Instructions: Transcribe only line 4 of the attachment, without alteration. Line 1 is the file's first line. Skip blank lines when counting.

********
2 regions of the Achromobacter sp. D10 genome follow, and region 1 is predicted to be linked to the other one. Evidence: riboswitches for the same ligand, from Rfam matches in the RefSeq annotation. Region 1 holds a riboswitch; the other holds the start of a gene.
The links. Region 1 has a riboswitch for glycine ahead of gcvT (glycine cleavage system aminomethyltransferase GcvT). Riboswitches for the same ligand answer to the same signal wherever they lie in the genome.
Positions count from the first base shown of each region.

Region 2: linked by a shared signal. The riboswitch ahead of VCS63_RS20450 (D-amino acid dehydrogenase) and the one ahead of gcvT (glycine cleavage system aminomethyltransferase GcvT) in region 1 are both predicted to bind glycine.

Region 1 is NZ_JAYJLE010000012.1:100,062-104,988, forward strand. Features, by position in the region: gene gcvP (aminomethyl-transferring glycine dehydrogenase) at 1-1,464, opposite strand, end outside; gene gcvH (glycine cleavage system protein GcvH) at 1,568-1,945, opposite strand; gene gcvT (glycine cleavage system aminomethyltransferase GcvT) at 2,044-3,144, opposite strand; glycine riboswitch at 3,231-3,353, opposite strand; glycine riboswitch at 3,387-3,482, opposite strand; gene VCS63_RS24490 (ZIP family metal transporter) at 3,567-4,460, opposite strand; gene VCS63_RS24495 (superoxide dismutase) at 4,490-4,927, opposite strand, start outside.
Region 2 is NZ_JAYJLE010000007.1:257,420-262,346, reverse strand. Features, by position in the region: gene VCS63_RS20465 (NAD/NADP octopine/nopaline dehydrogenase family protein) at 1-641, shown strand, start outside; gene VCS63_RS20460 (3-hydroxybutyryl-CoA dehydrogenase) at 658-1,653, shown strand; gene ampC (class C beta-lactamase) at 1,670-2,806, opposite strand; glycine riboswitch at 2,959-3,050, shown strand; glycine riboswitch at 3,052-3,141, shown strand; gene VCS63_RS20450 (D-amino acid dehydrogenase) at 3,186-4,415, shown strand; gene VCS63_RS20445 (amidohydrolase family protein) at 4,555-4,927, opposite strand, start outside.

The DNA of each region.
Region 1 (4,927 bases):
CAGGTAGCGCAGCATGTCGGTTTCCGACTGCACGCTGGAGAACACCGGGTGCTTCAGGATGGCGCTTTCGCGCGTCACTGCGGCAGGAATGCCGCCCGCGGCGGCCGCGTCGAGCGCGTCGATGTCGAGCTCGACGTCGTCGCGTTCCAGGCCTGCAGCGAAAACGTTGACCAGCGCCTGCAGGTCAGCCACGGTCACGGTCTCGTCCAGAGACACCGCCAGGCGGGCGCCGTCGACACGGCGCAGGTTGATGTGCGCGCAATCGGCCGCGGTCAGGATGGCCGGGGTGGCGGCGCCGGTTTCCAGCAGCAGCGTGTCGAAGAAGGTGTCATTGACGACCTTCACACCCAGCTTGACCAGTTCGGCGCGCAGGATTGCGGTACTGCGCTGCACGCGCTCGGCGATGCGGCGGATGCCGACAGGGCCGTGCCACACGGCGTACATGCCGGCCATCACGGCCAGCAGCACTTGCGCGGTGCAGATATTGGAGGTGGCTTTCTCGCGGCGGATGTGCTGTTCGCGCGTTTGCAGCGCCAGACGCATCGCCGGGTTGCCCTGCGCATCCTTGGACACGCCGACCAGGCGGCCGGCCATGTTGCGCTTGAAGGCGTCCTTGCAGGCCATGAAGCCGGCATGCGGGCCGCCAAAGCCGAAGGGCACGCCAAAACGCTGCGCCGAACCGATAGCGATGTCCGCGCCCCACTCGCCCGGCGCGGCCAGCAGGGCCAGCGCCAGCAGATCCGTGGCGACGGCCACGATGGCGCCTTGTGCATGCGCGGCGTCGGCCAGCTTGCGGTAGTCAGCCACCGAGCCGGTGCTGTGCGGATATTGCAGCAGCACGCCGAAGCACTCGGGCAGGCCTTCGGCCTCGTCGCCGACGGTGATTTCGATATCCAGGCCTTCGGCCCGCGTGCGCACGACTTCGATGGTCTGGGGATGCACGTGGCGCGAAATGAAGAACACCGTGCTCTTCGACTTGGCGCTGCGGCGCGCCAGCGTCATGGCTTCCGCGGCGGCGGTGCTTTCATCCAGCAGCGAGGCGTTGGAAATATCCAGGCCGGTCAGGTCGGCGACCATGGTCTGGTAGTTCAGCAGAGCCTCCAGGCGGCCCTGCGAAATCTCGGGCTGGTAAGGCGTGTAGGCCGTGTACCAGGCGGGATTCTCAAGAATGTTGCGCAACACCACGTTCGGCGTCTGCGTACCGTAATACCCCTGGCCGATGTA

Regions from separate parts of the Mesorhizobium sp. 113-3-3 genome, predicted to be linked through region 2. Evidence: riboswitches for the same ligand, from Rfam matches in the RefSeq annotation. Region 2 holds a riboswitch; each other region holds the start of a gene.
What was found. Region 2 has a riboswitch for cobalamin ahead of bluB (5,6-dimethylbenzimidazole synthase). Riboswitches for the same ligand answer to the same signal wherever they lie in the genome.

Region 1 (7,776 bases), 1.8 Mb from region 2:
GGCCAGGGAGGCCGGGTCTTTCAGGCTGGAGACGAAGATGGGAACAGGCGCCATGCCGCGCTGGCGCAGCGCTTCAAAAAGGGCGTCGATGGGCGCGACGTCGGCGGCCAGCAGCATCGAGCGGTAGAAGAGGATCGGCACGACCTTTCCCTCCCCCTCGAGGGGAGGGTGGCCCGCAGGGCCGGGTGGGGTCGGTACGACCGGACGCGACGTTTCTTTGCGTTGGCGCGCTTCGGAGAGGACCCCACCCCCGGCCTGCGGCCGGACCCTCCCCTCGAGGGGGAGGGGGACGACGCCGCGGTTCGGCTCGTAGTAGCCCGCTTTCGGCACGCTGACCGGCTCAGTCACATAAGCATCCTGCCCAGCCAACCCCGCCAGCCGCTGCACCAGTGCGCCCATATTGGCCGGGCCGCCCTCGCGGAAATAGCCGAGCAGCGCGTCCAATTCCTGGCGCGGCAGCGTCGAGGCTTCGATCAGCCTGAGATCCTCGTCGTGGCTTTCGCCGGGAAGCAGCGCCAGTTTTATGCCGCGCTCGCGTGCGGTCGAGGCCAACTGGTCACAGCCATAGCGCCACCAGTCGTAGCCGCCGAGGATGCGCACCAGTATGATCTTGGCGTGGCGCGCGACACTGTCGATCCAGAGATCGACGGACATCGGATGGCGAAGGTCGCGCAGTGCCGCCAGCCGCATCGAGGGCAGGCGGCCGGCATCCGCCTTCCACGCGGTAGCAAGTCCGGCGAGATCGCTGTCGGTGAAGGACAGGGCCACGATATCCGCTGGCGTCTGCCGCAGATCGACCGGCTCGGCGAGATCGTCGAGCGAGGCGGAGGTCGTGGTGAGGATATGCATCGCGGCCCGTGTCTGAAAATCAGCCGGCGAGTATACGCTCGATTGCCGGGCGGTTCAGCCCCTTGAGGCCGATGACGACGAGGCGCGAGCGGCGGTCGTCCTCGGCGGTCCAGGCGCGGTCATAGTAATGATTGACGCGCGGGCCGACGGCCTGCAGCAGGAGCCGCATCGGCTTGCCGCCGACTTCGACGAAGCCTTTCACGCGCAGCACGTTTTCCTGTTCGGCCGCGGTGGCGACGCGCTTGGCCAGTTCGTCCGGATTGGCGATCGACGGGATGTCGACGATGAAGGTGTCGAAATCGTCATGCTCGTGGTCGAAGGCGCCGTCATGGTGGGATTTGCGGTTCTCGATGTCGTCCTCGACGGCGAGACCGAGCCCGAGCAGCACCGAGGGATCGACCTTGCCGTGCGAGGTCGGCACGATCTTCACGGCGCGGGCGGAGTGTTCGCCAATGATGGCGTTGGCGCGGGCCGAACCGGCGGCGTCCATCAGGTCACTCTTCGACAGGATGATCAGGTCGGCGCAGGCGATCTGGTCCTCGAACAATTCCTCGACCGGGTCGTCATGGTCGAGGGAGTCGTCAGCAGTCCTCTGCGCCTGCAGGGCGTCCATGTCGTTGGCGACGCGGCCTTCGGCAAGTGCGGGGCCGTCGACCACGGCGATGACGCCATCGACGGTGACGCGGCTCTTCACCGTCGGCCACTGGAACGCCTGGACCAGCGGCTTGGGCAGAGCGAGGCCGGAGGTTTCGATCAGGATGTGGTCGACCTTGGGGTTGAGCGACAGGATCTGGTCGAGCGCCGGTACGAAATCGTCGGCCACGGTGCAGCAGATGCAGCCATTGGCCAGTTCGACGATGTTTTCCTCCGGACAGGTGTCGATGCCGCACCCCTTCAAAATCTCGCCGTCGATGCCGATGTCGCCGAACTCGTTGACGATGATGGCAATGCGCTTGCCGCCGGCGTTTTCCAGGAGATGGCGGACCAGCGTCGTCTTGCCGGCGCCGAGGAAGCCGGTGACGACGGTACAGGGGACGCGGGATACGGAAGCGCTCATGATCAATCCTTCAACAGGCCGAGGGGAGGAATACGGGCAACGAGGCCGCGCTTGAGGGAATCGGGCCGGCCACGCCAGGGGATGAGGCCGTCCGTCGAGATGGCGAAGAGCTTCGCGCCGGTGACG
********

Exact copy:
Region 2: linked by a shared signal. The riboswitch ahead of VCS63_RS20450 (D-amino acid dehydrogenase) and the one ahead of gcvT (glycine cleavage system aminomethyltransferase GcvT) in region 1 are both predicted to bind glycine.